Former Triangle Motors owner Jay Dean Douglas was scheduled to be tried for the rape and human trafficking of a 12-year-old girl Tuesday, but his trial has been delayed for the fifth time and now may not start until March.
Douglas was originally arrested in March last year, but the case has been delayed numerous times. At least two arrest warrants have been issued because Douglas failed to show up for court appearances.
“In general, this has been delayed a number of times due to the defendant’s own behaviors,” Deputy Prosecutor Jason Laurine said Thursday.
The latest delay, Laurine said, came when Douglas’ attorney, Kevin Blondin, told the court Thursday that Douglas had failed to meet with him to discuss his defense.
“Mr. Blondin said he was unprepared because he’s had no communication with (Douglas),” Laurine said.
According to court records, Douglas told Superior Court Judge Stephen Warning on Thursday that he hadn’t seen his attorney since October.
Warning sent him back to jail in lieu of $250,000 bail. New trial dates will be set Wednesday. Douglas was out on bail for much of 2018, and may post bail again.
Laurine said he is coordinating with witnesses for a new trial that he hopes to schedule for some time in March.
Douglas, 57, and Longview woman Heather Hughes, 44, are accused of the rape and human trafficking of a then-12-year-old girl.
Police arrested the two in March on suspicion that Hughes frequently took the child to Douglas’ home and car dealership in the first half of 2017, where Douglas would engage in sexual acts with her. The child told police that Douglas provided Hughes with cash and clothing as compensation, court records say. Police also found photos of the child on Douglas’ business computer in a Feb. 8 search warrant, records say.
Douglas and Hughes admitted sometime in February or March that Hughes brought the child to Douglas’ business and residence, according to police records. Hughes also admitted to taking explicit photos of the child at Douglas’ request, and Douglas admitted to having photos of the child on his computer.
Hughes is scheduled for trial on Jan. 22.
Douglas was released in March on a $50,000 bond, but he failed to appear for a pretrial hearing in May. After being returned a week later, his bail was increased to $100,000 with new trial dates set for July. A defense motion pushed the trial date to September, but Douglas again failed to appear for a hearing that month.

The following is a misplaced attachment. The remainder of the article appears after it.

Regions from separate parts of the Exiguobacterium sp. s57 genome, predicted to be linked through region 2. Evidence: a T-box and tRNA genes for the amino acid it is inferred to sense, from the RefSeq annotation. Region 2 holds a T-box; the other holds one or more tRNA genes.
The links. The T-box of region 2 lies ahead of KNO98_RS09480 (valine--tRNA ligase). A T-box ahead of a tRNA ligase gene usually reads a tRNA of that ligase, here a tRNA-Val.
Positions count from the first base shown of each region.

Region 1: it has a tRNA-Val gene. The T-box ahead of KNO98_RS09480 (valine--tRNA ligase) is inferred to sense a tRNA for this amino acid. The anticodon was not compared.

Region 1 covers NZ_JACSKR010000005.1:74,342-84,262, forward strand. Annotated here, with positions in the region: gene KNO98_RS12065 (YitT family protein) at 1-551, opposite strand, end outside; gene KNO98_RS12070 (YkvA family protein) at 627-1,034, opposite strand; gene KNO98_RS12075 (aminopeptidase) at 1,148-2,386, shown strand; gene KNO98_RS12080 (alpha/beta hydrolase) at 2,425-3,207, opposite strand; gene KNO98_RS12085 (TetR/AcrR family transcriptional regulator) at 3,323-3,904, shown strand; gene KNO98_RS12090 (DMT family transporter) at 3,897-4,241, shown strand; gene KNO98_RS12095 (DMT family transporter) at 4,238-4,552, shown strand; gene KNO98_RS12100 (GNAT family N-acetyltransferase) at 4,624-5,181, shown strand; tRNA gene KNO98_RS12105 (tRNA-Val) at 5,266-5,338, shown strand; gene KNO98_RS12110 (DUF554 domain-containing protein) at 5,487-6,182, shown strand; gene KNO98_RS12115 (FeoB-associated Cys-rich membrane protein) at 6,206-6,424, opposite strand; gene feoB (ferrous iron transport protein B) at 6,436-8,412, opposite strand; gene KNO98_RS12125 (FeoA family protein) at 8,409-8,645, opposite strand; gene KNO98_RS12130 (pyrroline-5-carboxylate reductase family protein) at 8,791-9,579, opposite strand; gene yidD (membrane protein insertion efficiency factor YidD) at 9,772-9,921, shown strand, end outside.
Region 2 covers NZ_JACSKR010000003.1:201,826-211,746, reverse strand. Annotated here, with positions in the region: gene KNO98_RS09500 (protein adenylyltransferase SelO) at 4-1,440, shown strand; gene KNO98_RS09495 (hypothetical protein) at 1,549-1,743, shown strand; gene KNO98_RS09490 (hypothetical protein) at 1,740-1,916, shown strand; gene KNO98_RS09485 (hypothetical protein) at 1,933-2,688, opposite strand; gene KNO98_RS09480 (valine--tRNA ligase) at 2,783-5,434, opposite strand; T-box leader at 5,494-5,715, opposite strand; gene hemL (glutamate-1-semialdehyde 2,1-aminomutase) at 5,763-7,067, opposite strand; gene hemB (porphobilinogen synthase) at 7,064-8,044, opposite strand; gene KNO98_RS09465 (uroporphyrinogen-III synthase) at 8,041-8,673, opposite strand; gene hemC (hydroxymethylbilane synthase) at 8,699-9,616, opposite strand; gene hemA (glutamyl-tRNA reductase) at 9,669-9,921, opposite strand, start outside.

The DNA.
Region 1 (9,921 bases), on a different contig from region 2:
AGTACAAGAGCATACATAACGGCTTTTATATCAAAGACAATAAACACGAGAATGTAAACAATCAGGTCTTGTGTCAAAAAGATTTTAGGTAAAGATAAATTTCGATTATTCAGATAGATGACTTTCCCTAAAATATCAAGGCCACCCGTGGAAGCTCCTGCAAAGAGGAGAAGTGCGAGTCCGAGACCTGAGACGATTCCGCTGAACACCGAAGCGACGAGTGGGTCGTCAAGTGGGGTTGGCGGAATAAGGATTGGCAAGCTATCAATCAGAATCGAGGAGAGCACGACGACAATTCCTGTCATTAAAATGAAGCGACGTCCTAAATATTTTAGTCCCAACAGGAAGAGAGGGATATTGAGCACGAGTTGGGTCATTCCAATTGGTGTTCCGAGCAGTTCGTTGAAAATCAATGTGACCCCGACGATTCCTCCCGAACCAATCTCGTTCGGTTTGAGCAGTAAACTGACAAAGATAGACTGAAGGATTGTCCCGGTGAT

On Sept. 21, Longview police officers pounded on the door of Douglas’ residence for more than an hour and a half while serving his motion for arrest, according to court documents. After obtaining a search warrant and entering the house, officers found two women, both with outstanding warrants, whom Douglas had instructed not to open the door for police. Officers found Douglas upstairs, “laying on his back on his bed” and “wearing only a bathrobe, which was worn agape.”
Douglas physically resisted officers and was forced into handcuffs. He was returned to jail again and his bail was boosted to $125,000, which he posted.
His trial was then scheduled for October, but the prosecutor’s office requested a delay due to witness scheduling, pushing the trial to Jan. 15.
On Thursday, that trial date was delayed once again. Laurine requested that Douglas be held without bail, but Judge Warning ordered him held in jail in lieu of $250,000 bail. He remained in jail as of late Thursday afternoon.
Case delays can be “problematic” for a number of reasons, Laurine said. Witnesses availability must be re-set, and attorneys often have to shuffle their other cases around.
Douglas’ attorney Kevin Blondin could not be reached Thursday.
Both Hughes and the victim are expected to testify at Douglas’ trial.
Douglas faces charges of second-degree child rape, two counts of second-degree child molestation, commercial sexual abuse of a minor, second-degree human trafficking, dealing in depictions of minors engaged in sexually explicit conduct, possession of meth and two counts of bail jumping. The prosecutor’s office also intends to seek an exceptional sentence because Douglas has accumulated enough serious charges that some might go unpunished if he is convicted, Laurine said.
Hughes is charged with second-degree child rape, two counts of second-degree child molestation, commercial sexual abuse of a minor, two counts of promoting commercial sexual abuse of a minor, second-degree human trafficking, possession of methamphetamine, and dealing in depictions of minors engaged in sexually explicit conduct.
They could each face life in prison. Laurine declined to discuss what sentence the prosecution will seek against Douglas or Hughes.
Douglas managed the now-gutted Triangle Motors in Longview, which is owned by a family trust and which burned down in May. A Longview Fire Department investigation could not determine the cause of the fire and police sought no charges. Douglas had been the only suspect. He told investigators at the time that he was in the repair garage when he saw the office building on fire.
Douglas served in the U.S. Army and was honorably discharged, according to his bail study. In 2010, he was sentenced to one year in prison for possessing child pornography and trying to extort his former defense attorney, Jim Morgan, whom he had accused of poorly representing him. Douglas bashed Morgan on a reader board at his used car lot and started a website to publicly scold Morgan.